And since the soldiers heartily welcomed the offers of Alcibiades and sent messages to
regarding them, the people1
voted to dismiss the charges against Alcibiades and to give him a
share in the command; for as they observed the efficiency of his daring and the fame he enjoyed
among the Greeks, they assumed, and with good reason, that his adherence to them would add no
little weight to their cause.
Moreover, Theramenes, who at the
time enjoyed the leadership in the government and who, if anyone, had a reputation of sagacity,
advised the people to recall Alcibiades. When word of this action was reported to Samos
, Alcibiades added nine ships to the thirteen he already
had, and sailing with them to Halicarnassus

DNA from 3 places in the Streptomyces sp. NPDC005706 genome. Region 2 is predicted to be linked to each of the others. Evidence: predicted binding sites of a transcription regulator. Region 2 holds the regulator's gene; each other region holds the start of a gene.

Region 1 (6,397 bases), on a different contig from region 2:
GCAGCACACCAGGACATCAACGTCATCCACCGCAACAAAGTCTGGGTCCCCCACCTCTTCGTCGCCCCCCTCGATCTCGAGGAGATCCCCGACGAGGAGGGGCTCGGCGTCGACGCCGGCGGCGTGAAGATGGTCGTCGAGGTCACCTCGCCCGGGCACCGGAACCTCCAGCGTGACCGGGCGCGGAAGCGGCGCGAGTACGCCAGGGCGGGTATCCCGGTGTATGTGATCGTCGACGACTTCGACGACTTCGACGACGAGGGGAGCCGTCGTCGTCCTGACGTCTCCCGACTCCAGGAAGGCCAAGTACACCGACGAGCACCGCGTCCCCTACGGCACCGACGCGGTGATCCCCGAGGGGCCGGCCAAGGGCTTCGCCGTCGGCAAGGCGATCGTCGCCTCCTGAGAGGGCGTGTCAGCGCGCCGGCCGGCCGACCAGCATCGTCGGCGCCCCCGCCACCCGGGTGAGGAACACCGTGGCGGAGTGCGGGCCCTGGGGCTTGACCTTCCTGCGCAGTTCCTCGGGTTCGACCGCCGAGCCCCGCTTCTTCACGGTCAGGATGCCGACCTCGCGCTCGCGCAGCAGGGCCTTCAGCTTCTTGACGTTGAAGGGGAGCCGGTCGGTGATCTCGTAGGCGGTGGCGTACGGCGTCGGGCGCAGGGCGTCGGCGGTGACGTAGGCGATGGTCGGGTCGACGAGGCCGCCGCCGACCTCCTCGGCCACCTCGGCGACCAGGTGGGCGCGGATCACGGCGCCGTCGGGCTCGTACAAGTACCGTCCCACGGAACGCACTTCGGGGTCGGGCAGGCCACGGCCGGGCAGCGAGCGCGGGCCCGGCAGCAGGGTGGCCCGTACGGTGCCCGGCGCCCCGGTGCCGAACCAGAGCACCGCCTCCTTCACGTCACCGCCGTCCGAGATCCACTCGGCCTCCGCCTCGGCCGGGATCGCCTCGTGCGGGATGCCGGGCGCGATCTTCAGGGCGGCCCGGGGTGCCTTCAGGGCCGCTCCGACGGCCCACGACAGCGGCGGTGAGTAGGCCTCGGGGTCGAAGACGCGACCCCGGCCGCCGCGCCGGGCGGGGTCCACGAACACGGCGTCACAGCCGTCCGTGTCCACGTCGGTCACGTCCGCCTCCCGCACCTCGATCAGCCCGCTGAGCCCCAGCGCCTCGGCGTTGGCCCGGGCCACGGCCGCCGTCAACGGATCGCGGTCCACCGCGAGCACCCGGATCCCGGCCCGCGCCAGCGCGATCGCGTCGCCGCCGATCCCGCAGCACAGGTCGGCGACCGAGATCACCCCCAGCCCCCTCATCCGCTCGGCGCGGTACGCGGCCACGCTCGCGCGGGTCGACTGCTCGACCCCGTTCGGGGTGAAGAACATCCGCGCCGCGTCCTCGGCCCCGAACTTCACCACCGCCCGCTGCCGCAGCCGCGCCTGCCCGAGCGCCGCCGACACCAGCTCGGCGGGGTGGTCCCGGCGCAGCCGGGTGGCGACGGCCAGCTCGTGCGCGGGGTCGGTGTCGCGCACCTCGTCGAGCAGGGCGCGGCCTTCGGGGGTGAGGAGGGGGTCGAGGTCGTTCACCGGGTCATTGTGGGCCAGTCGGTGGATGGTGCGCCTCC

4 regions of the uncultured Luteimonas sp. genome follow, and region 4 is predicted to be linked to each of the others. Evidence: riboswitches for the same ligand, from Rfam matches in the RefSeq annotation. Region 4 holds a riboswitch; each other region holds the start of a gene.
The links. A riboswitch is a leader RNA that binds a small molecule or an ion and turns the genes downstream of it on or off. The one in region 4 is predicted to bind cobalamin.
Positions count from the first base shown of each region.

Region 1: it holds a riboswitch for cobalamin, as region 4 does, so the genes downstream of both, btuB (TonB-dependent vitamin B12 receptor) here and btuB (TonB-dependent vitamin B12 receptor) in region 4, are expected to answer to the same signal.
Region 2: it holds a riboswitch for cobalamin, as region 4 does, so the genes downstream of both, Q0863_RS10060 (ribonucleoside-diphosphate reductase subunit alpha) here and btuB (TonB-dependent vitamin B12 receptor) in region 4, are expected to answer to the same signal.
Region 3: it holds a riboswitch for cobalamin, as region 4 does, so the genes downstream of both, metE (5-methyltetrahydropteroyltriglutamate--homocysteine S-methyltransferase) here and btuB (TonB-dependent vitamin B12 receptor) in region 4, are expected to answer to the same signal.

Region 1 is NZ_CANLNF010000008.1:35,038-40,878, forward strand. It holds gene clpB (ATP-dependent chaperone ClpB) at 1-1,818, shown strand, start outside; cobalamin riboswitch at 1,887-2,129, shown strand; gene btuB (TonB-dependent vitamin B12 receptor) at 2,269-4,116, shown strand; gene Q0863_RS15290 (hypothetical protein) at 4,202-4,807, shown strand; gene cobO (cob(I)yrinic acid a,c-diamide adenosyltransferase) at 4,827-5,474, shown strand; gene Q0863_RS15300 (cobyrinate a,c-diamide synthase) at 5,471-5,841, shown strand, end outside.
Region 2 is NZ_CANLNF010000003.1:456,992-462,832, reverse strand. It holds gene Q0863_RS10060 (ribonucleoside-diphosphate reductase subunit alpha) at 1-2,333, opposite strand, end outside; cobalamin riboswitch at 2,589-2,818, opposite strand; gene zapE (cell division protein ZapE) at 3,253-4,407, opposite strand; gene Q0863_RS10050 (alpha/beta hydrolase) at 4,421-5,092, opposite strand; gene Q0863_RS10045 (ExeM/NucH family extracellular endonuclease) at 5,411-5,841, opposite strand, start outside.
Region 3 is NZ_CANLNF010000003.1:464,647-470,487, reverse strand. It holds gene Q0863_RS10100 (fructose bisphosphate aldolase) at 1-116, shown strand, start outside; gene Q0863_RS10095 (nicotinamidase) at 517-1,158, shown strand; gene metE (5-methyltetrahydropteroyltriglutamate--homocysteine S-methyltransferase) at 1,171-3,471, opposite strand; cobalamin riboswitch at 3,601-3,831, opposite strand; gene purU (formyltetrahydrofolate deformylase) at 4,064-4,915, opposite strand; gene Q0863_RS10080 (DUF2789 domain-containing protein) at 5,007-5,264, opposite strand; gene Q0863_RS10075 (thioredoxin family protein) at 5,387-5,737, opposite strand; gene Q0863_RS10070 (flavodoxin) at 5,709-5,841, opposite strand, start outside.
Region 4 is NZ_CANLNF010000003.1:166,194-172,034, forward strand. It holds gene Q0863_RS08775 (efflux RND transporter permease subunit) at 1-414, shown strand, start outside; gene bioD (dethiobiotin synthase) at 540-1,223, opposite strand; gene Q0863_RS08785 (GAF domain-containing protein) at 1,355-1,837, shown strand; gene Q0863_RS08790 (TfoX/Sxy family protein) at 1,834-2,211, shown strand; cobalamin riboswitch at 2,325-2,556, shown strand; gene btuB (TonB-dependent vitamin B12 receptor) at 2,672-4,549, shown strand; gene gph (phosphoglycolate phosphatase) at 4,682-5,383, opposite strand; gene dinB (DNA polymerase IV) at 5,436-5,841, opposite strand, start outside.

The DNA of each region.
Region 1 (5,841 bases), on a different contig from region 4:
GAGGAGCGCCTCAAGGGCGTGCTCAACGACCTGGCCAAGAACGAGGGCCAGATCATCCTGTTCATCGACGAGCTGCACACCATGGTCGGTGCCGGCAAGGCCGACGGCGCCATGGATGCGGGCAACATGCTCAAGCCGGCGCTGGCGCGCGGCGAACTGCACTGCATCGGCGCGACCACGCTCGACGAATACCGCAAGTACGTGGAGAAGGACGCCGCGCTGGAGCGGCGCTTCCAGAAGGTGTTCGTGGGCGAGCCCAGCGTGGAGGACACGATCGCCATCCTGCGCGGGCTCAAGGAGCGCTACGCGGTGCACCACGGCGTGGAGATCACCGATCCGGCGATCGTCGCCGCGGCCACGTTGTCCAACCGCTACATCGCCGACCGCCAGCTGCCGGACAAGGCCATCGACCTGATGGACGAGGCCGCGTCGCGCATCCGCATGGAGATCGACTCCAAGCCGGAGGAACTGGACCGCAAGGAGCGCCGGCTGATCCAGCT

money from that city.
After this he sacked Meropis2
and returned to Samos
with much plunder. And since a great amount of booty had
been amassed, he divided the spoils among the soldiers at Samos
and his own troops, thereby soon causing the recipients of his benefactions
to be well disposed toward himself.
About the same time the Antandrians,3
who were held by
sent to the Lacedaemonians for soldiers, with whose aid they expelled
the garrison and thus made their country a free place to live in; for the Lacedaemonians,
finding fault with Pharnabazus for the sending of the three hundred ships back to Phoenicia
, gave their aid to the inhabitants of Antandrus.
Of the historians, Thucydides
ended his history,5
included a period of twenty-two years in eight Books, although some divide it into nine6
; and Xenophon
and Theopompus have begun at the point where Thucydides left off. Xenophon embraced a period of
forty-eight years, and Theopompus set forth the facts of Greek history for seventeen years and
brings his account to an end with the sea-battle of Cnidus
in twelve Books.7
Such was the state of affairs
. The Romans were waging war with the Aequi and invaded their territory with a
strong army; and investing the city named Bolae they took it by siege.